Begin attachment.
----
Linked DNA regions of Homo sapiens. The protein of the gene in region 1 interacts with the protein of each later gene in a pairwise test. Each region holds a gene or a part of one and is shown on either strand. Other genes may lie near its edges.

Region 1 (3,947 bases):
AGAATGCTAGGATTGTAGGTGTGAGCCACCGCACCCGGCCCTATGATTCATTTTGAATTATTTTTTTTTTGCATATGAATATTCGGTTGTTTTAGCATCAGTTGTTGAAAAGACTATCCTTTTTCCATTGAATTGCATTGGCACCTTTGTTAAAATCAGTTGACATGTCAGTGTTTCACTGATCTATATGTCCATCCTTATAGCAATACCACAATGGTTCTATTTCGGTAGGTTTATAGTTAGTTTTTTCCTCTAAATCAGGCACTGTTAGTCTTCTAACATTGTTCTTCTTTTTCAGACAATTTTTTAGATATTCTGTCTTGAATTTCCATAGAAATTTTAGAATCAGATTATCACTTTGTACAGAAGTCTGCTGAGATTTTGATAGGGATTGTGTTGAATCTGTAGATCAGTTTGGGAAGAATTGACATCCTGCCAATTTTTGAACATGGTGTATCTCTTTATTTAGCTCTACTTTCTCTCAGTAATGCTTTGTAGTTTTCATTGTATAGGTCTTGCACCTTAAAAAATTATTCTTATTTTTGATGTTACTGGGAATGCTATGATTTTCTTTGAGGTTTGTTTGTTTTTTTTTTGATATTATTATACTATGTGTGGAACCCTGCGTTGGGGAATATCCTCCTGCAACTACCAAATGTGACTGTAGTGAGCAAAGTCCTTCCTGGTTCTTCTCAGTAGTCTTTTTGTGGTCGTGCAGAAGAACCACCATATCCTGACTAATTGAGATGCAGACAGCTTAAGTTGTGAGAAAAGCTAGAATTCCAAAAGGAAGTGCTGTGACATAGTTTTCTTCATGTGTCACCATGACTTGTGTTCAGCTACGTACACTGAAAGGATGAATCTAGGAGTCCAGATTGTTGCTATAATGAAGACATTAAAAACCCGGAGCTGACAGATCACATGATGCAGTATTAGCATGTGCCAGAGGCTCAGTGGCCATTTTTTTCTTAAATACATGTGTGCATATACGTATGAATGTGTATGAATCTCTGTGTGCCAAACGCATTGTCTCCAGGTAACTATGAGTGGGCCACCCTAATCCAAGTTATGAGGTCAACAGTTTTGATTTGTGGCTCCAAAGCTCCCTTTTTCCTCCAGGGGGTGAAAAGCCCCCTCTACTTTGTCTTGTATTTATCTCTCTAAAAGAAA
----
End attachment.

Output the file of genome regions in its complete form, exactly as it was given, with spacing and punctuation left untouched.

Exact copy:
Linked DNA regions of Homo sapiens. The protein of the gene in region 1 interacts with the protein of each later gene in a pairwise test. Each region holds a gene or a part of one and is shown on either strand. Other genes may lie near its edges.

Region 1 (3,947 bases):
AGAATGCTAGGATTGTAGGTGTGAGCCACCGCACCCGGCCCTATGATTCATTTTGAATTATTTTTTTTTTGCATATGAATATTCGGTTGTTTTAGCATCAGTTGTTGAAAAGACTATCCTTTTTCCATTGAATTGCATTGGCACCTTTGTTAAAATCAGTTGACATGTCAGTGTTTCACTGATCTATATGTCCATCCTTATAGCAATACCACAATGGTTCTATTTCGGTAGGTTTATAGTTAGTTTTTTCCTCTAAATCAGGCACTGTTAGTCTTCTAACATTGTTCTTCTTTTTCAGACAATTTTTTAGATATTCTGTCTTGAATTTCCATAGAAATTTTAGAATCAGATTATCACTTTGTACAGAAGTCTGCTGAGATTTTGATAGGGATTGTGTTGAATCTGTAGATCAGTTTGGGAAGAATTGACATCCTGCCAATTTTTGAACATGGTGTATCTCTTTATTTAGCTCTACTTTCTCTCAGTAATGCTTTGTAGTTTTCATTGTATAGGTCTTGCACCTTAAAAAATTATTCTTATTTTTGATGTTACTGGGAATGCTATGATTTTCTTTGAGGTTTGTTTGTTTTTTTTTTGATATTATTATACTATGTGTGGAACCCTGCGTTGGGGAATATCCTCCTGCAACTACCAAATGTGACTGTAGTGAGCAAAGTCCTTCCTGGTTCTTCTCAGTAGTCTTTTTGTGGTCGTGCAGAAGAACCACCATATCCTGACTAATTGAGATGCAGACAGCTTAAGTTGTGAGAAAAGCTAGAATTCCAAAAGGAAGTGCTGTGACATAGTTTTCTTCATGTGTCACCATGACTTGTGTTCAGCTACGTACACTGAAAGGATGAATCTAGGAGTCCAGATTGTTGCTATAATGAAGACATTAAAAACCCGGAGCTGACAGATCACATGATGCAGTATTAGCATGTGCCAGAGGCTCAGTGGCCATTTTTTTCTTAAATACATGTGTGCATATACGTATGAATGTGTATGAATCTCTGTGTGCCAAACGCATTGTCTCCAGGTAACTATGAGTGGGCCACCCTAATCCAAGTTATGAGGTCAACAGTTTTGATTTGTGGCTCCAAAGCTCCCTTTTTCCTCCAGGGGGTGAAAAGCCCCCTCTACTTTGTCTTGTATTTATCTCTCTAAAAGAAA